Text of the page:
\end{try}
\begin{example}[https://www.youtube.com/watch?v=T4BcmTGwJCI]{Future Value with Simple Interest}
If you deposit \$6200 at 6\%, what is the future value of the deposit at the end of 2.5 years?\\
\marginnote{\bfseries Solution}
Rather than calculating the interest first and adding that onto the principal, we can use the future value formula to do both steps at once:
\begin{align*}
F &= P(1+rt)\\
&= \$6200(1+(0.06)(2.5))\\
&= \$7130
\end{align*}
\end{example}
\begin{try}[http://izzomath.com/103text/finance/example3.2/story.html]
What is the future value of \$2400 at 7\% simple interest at the end of three years?
\end{try}
\begin{example}[https://www.youtube.com/watch?v=0GFzH0JPYeY]{Present Value with Simple Interest}
You'd like to buy a \$12,000 car in 18 months, and your bank is offering 6\% simple interest. How much should you deposit now in order to have a final balance of \$12,000?\\
\marginnote{\bfseries Solution}
\marginnote{\includegraphics[scale=0.15]{VWVan1}}
We can use the same future value formula as in the previous example, but now the future value is given, and the present value is the unknown part:
\begin{align*}
F &= P(1+rt)\\
\$12,000 &= P(1+(0.06)(1.5))\\
\end{align*}
Now solve this for $P$ to find the amount that you need to deposit today:
\begin{align*}
\$12,000 &= P(1.09)\\
\dfrac{\$12,000}{1.09} &= P = \$11,009.17
\end{align*}
You'll need to deposit \$11,009.17 today in order to have \$12,000 in the account in 18 months.
\end{example}
\begin{try}[http://izzomath.com/103text/finance/example3.3/story.html]
How much do you need to deposit today in an account earning 3\% simple interest to have \$800 in 36 months?
\end{try}
\subsection{Compound Interest}
With simple interest, we assumed that we pocketed the interest when we received it. If, on the other hand, we added that interest to the account, we could earn interest on that interest in the future, making the balance grow a little bit faster. This reinvestment of interest is called \textbf{compounding}.\\
Suppose we deposit \$5000 for 5 years in an account offering an 8\% APR, with interest compounded yearly. How much will be in the account at the end?
At the end of each year, 8\% of the balance at that point will be added to the account, and the balance will grow. The following table shows on a year-to-year basis the total dollar amount in the account at the end of each year and the interest that accrues that year.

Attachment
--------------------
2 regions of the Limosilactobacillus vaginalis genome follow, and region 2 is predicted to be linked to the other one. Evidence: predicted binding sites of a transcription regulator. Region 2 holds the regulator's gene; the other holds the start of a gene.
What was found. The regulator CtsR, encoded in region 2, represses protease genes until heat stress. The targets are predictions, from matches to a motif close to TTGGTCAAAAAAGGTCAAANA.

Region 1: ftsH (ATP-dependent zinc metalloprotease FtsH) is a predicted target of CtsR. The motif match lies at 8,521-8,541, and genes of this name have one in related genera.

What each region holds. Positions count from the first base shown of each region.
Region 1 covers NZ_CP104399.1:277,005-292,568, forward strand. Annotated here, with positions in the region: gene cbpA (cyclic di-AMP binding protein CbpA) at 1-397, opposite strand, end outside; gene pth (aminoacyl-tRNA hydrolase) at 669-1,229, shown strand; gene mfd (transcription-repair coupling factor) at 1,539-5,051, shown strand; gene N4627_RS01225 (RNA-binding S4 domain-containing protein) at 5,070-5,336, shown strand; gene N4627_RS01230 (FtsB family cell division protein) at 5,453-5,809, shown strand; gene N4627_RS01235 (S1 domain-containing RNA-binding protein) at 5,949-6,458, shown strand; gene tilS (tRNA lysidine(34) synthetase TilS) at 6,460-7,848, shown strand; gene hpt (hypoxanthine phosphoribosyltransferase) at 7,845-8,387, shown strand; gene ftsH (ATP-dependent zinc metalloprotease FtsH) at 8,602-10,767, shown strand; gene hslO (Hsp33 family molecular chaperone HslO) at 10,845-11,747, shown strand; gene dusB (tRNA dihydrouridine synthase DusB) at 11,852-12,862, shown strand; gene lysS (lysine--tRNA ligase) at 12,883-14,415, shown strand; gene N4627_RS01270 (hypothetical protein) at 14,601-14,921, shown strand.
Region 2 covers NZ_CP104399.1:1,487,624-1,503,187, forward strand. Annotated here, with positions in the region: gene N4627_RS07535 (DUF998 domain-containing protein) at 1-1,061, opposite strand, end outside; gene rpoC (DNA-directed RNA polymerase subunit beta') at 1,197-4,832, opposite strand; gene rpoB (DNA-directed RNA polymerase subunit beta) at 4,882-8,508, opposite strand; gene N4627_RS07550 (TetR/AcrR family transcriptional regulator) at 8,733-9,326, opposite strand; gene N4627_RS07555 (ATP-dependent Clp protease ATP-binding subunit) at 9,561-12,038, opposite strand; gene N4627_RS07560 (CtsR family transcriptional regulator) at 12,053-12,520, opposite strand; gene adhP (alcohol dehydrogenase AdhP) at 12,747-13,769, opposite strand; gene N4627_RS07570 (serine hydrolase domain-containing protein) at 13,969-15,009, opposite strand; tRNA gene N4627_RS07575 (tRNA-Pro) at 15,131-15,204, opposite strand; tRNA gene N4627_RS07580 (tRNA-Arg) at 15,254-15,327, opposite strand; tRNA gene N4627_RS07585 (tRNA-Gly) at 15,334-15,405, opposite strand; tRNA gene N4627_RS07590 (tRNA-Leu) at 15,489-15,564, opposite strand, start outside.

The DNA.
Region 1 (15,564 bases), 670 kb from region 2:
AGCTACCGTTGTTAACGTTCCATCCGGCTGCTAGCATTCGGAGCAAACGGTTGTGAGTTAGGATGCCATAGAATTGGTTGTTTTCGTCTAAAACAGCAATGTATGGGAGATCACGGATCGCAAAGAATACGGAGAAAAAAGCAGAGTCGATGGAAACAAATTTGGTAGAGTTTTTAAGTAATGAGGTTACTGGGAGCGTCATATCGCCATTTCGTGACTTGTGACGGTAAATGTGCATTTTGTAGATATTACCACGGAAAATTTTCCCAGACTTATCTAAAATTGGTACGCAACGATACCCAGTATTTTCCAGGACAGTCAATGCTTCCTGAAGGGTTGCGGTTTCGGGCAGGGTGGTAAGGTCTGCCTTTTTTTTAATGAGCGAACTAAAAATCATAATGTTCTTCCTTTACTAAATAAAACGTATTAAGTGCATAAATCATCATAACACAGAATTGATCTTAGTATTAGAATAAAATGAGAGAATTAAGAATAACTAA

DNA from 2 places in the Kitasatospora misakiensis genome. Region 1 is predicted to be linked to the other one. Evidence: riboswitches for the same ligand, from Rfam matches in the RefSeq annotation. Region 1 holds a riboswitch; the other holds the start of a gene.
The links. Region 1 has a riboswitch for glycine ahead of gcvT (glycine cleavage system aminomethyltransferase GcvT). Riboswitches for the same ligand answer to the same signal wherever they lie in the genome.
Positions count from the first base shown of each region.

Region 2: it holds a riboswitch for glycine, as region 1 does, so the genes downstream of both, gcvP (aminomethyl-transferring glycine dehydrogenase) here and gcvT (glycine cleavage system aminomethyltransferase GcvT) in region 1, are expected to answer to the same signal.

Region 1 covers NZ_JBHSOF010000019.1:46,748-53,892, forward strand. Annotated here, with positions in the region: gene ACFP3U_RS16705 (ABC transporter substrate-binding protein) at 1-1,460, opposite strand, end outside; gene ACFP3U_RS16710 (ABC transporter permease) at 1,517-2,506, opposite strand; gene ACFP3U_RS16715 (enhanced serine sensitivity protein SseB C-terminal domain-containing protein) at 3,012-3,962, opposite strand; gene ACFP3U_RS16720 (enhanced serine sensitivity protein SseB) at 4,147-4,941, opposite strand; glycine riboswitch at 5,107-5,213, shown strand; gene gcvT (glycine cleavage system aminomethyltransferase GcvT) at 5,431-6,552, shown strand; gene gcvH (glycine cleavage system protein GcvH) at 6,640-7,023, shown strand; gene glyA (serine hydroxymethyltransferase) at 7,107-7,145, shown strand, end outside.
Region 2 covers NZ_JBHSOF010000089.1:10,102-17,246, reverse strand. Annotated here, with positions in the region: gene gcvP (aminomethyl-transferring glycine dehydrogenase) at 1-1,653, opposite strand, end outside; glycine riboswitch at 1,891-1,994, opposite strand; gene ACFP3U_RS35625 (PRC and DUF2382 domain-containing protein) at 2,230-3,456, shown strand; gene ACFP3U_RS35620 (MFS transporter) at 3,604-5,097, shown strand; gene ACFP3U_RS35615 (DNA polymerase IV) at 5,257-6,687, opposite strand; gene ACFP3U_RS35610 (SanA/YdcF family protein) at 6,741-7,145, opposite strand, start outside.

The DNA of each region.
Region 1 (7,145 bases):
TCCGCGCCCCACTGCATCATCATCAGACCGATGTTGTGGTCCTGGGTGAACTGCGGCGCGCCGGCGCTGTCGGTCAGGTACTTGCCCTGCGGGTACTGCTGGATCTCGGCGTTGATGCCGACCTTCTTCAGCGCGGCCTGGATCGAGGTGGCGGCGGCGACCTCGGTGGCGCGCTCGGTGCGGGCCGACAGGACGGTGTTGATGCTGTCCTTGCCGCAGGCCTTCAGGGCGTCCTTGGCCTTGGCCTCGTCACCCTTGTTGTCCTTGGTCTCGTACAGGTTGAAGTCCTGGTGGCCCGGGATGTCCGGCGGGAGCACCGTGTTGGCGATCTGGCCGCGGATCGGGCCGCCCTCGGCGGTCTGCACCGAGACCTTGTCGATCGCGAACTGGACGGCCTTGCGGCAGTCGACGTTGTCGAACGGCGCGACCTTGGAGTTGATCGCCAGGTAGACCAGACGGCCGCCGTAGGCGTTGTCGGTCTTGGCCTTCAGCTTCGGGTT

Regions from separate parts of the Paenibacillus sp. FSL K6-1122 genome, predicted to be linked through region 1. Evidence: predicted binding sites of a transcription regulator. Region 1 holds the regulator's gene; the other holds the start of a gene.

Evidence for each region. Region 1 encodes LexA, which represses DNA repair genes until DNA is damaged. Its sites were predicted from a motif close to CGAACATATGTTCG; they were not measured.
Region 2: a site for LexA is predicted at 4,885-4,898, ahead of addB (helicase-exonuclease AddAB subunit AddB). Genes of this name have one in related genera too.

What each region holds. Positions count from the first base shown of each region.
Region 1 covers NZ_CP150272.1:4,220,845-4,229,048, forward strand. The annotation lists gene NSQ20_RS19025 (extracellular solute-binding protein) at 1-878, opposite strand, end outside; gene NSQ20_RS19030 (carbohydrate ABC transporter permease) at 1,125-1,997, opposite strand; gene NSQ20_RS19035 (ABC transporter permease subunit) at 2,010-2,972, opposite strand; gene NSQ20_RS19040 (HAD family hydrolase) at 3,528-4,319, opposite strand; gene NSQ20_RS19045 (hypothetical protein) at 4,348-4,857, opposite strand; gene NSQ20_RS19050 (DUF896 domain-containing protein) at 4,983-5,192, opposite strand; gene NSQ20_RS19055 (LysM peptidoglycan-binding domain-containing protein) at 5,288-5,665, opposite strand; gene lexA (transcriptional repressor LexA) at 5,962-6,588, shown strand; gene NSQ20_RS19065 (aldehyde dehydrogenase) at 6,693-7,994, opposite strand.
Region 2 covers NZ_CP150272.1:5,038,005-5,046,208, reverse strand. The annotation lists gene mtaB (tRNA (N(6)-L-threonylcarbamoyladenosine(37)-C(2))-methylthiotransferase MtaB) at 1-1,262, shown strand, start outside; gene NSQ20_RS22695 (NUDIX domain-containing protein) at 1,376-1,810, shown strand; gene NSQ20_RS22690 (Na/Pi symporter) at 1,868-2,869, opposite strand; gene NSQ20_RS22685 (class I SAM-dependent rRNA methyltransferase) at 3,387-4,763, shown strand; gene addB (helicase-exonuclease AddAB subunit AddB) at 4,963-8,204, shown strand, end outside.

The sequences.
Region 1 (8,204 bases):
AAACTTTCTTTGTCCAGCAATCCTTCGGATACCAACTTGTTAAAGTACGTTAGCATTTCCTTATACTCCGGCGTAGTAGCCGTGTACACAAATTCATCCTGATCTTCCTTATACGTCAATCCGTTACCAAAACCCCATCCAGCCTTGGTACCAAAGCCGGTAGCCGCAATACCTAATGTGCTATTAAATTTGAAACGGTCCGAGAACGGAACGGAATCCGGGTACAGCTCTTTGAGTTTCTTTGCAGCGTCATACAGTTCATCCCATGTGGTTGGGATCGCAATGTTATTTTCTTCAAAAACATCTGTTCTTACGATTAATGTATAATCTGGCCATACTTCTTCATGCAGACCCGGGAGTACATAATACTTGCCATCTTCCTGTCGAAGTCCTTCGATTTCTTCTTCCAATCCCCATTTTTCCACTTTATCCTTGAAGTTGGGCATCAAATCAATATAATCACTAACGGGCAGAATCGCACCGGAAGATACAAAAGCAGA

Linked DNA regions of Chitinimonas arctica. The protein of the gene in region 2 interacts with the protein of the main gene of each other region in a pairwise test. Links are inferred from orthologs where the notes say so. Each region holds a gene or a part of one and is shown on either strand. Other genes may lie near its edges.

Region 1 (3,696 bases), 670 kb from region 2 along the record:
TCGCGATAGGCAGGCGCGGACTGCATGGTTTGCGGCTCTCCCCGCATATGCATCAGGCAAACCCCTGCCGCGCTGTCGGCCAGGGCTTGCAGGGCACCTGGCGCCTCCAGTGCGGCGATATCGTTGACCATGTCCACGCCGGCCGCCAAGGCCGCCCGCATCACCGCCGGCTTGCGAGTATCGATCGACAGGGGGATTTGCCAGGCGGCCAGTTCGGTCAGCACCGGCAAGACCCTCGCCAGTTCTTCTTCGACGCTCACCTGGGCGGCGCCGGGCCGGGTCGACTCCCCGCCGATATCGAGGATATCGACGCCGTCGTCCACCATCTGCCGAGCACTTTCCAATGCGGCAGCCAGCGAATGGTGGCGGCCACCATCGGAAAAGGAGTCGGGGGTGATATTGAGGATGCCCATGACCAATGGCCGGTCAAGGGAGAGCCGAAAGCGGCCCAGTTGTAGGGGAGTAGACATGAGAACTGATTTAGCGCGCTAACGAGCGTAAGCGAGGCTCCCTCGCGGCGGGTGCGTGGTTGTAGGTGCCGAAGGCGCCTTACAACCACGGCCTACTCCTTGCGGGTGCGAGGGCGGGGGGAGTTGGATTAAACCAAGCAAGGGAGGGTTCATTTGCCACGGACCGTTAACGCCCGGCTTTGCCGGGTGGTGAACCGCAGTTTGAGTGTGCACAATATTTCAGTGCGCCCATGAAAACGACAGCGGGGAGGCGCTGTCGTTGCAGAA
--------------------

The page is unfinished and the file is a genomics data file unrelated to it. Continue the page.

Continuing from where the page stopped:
\begin{center}
\begin{tabular}{| c | p{1in} | p{1.52in} | p{1.5in} |}
\hline
{\small Year} & {\small Starting Balance} & {\small Interest Earned} & {\small Final Balance}\\
\hline
1 & \$5000 & $\$5000 \times 0.08 = \$400$ & $\$5000 + \$400 = \$5400$\\
\hline
2 & \$5400 & $\$5400 \times 0.08 = \$432$ & $\$5400 + \$432 = \$5832$\\
\hline
3 & \$5832 & $\$5832 \times 0.08 = \$467$ & $\$5832 + \$467 = \$6299$\\
\hline
4 & \$6299 & $\$6299 \times 0.08 = \$504$ & $\$6299 + \$504 = \$6803$\\
\hline
5 & \$6803 & $\$6803 \times 0.08 = \$544$ & $\$6803 + \$544 = \$7347$\\
\hline
\end{tabular}
\end{center}
The total amount in the account at the end of the fifth year is \$7347, which is \$347 more than we would have earned using simple interest. Notice that each year, the amount of interest that we earned grew, making the account grow faster and faster. This is the advantage of compounding, and over long periods of time it can lead to very dramatic results.\\
Following this example, we can derive a formula to take care of the calculation for us so that we don't have to build a table like this every time. At the end of the first year, the balance had grown to \[\$5000+(\$5000)(0.08) = \$5000(1+0.08).\] Following the pattern, each year the balance is multiplied by $(1+0.08)$, so at the end of the second year, the balance grew to
\[\$5000(1+0.08)(1+0.08) = \$5000(1+0.08)^2.\] At the end of the third year, then, the account would hold $\$5000(1+0.08)^3$, and so on.
After $t$ years, the amount in an account with an interest rate of $r$, compounded once per year, will be\marginnote{Future value for interest compounded yearly} \[F=P(1+r)^t\]
\paragraph{What if interest isn't compounded yearly?} The formula we just derived assumes that interest is compounded---or added to the account---at the end of each year. However, this doesn't have to be the case; interest could be compounded twice a year (semiannually), four times a year (quarterly), monthly, weekly, or even daily. \marginnote{\begin{tabular}{r | l}
{\small Compounded} & $n$\\
\hline
{\small Annually} & 1\\
{\small Semiannually} & 2\\
{\small Quarterly} & 4\\
{\small Monthly} & 12\\
{\small Weekly} & 52\\
{\small Daily} & 365\footnotemark
\end{tabular}}\footnotetext{Before calculators were commonplace, some calculations used $n=360$ for daily compounding to make the arithmetic simpler} keep track of how often interest is compounded, we define $n$ as the \textbf{number of times per year that interest is compounded}, regardless of how many years the account grows.
Now if we split the year into $n$ segments, the interest rate will be divided up as well, so each segment will earn an interest rate of $\frac{r}{n}$, so that will replace $r$ in the compound interest formula. Also, rather than having the interest accrue $t$ times, it will accrue $n$ times each year for $t$ years, or a total of $nt$ times, so that will replace $t$ in the compound interest formula.